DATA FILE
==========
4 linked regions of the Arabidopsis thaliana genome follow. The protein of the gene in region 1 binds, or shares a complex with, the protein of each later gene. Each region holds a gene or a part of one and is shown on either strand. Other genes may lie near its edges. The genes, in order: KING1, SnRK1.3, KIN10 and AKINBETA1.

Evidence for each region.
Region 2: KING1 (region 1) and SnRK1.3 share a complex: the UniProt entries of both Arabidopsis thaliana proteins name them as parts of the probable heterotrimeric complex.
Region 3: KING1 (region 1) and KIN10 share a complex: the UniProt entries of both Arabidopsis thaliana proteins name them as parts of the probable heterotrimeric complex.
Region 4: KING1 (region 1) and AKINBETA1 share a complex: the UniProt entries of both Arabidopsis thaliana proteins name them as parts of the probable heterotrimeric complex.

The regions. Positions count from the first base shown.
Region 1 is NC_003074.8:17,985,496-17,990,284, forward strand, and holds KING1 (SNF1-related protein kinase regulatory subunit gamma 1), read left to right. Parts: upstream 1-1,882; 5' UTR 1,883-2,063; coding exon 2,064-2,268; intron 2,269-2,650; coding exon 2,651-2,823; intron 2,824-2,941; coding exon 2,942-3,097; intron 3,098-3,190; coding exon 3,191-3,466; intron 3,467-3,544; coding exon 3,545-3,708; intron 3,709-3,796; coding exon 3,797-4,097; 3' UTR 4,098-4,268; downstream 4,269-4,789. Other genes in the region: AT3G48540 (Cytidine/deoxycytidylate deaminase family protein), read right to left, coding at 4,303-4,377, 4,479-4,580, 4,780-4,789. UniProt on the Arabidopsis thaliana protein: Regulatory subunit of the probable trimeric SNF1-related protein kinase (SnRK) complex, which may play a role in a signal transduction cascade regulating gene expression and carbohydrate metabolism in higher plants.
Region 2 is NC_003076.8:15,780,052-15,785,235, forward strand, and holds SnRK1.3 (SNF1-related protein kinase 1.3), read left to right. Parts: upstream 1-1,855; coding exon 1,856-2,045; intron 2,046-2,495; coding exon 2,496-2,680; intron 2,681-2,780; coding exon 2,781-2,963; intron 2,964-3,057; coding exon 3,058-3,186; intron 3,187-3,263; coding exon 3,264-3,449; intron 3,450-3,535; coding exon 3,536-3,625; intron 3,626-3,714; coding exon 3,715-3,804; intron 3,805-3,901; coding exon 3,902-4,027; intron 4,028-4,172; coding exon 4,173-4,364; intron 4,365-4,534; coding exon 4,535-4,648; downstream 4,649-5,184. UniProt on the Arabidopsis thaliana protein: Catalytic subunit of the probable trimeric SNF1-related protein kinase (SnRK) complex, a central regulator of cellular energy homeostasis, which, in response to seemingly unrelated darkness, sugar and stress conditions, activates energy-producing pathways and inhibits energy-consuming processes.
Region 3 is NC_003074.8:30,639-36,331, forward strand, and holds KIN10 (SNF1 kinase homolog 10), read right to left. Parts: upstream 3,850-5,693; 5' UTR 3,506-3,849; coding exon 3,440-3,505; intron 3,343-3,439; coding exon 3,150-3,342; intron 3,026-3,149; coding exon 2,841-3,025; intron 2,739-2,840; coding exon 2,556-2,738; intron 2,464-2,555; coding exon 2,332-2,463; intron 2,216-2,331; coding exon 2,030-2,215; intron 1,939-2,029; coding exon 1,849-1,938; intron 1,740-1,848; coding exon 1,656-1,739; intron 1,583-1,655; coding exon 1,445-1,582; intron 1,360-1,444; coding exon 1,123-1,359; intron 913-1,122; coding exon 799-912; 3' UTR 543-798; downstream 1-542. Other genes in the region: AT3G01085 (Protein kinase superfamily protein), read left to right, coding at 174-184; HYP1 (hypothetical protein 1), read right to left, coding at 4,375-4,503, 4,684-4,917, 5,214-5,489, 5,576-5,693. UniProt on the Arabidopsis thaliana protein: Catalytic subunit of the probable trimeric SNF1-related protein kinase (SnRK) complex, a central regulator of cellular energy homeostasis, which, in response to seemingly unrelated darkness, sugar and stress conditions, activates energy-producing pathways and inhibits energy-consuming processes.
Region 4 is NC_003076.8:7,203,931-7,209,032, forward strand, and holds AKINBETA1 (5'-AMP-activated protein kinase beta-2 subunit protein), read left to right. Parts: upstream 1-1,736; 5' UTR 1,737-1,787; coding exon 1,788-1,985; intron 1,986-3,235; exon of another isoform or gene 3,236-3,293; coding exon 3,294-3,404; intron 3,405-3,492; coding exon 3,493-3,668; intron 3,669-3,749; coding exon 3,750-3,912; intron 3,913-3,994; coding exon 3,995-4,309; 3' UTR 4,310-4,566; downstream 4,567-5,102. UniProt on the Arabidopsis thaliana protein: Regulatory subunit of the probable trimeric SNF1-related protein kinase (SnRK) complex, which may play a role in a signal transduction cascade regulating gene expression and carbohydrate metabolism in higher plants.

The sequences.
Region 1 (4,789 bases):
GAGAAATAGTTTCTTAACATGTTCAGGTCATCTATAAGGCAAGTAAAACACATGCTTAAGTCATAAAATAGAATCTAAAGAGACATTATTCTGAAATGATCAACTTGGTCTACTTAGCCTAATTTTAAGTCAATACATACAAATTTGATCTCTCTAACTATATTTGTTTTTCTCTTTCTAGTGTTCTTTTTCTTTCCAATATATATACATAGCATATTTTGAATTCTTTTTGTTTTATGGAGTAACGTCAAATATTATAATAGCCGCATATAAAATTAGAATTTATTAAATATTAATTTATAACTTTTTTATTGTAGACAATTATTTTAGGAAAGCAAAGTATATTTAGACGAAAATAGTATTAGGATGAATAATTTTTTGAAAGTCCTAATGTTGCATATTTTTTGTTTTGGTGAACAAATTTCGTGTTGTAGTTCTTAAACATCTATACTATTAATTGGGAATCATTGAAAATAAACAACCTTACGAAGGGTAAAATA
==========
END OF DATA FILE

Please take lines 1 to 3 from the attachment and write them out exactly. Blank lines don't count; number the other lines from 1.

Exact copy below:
4 linked regions of the Arabidopsis thaliana genome follow. The protein of the gene in region 1 binds, or shares a complex with, the protein of each later gene. Each region holds a gene or a part of one and is shown on either strand. Other genes may lie near its edges. The genes, in order: KING1, SnRK1.3, KIN10 and AKINBETA1.

Evidence for each region.
Region 2: KING1 (region 1) and SnRK1.3 share a complex: the UniProt entries of both Arabidopsis thaliana proteins name them as parts of the probable heterotrimeric complex.